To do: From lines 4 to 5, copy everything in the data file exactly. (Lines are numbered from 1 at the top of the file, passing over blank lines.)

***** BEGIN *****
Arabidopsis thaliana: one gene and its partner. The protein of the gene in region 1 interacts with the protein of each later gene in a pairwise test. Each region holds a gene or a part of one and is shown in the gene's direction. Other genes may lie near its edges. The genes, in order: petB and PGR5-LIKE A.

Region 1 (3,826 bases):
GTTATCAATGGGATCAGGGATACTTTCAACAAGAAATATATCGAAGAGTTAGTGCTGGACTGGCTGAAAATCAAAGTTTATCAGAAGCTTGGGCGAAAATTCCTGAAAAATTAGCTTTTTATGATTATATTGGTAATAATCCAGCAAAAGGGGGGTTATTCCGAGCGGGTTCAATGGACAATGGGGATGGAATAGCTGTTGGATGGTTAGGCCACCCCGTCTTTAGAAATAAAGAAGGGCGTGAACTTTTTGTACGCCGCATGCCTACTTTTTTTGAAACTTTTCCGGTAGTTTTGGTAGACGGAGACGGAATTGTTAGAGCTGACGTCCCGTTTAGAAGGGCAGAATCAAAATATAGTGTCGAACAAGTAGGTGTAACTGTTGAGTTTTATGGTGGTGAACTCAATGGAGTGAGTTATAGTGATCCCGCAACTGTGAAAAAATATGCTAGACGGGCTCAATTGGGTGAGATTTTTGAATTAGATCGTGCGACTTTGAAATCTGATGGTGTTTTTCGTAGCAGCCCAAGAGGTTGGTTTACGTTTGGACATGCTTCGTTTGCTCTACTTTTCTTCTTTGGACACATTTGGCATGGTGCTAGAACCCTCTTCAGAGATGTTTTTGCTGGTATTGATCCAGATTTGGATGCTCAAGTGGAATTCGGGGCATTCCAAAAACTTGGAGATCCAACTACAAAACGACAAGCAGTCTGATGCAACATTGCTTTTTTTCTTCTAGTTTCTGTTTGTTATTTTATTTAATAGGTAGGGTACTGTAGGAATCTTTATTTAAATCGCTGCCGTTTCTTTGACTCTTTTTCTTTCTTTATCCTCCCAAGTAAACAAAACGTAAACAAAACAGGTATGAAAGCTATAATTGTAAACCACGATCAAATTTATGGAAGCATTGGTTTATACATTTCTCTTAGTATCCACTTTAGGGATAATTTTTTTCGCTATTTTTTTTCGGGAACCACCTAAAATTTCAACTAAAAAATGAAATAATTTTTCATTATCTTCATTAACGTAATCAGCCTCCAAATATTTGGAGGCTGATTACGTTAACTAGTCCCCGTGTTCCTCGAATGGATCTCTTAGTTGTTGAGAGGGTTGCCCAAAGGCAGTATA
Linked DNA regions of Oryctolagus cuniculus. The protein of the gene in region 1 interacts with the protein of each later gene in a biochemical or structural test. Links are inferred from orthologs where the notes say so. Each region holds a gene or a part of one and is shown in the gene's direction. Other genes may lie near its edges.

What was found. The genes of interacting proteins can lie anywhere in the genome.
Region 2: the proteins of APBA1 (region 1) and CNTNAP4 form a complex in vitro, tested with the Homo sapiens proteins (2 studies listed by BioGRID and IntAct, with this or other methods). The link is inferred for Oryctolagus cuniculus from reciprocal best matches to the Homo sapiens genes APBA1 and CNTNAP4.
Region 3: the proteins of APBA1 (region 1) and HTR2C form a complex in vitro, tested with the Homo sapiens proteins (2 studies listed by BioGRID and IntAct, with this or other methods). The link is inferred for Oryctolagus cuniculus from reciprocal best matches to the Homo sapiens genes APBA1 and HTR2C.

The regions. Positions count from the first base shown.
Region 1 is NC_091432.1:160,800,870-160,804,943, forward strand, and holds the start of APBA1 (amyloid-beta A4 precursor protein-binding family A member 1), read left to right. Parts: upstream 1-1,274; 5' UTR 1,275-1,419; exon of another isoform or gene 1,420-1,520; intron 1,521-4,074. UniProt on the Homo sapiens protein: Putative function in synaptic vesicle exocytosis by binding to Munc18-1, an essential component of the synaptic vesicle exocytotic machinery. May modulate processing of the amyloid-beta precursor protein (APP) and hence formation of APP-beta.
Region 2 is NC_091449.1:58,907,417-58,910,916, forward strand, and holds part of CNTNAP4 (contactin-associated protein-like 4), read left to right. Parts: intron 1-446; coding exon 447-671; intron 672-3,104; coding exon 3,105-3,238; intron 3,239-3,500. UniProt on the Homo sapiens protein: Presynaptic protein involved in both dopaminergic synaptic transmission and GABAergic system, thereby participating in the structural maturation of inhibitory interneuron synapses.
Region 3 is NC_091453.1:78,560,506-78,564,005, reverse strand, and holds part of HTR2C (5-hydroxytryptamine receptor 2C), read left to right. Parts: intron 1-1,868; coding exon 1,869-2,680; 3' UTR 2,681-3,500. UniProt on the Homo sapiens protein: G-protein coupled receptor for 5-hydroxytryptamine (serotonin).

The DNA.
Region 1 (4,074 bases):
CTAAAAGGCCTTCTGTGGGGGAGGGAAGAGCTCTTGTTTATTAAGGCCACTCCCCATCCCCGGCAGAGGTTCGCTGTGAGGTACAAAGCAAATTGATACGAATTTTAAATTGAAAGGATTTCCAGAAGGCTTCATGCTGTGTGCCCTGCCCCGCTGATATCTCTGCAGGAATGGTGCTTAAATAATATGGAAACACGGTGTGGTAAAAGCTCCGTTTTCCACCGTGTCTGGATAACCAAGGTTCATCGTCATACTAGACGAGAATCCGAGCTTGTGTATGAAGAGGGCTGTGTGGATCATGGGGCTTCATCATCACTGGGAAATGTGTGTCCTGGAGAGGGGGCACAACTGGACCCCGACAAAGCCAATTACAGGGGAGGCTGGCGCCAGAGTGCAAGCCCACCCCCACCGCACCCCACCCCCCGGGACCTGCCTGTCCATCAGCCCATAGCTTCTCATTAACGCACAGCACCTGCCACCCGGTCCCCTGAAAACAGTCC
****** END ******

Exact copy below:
Linked DNA regions of Oryctolagus cuniculus. The protein of the gene in region 1 interacts with the protein of each later gene in a biochemical or structural test. Links are inferred from orthologs where the notes say so. Each region holds a gene or a part of one and is shown in the gene's direction. Other genes may lie near its edges.

What was found. The genes of interacting proteins can lie anywhere in the genome.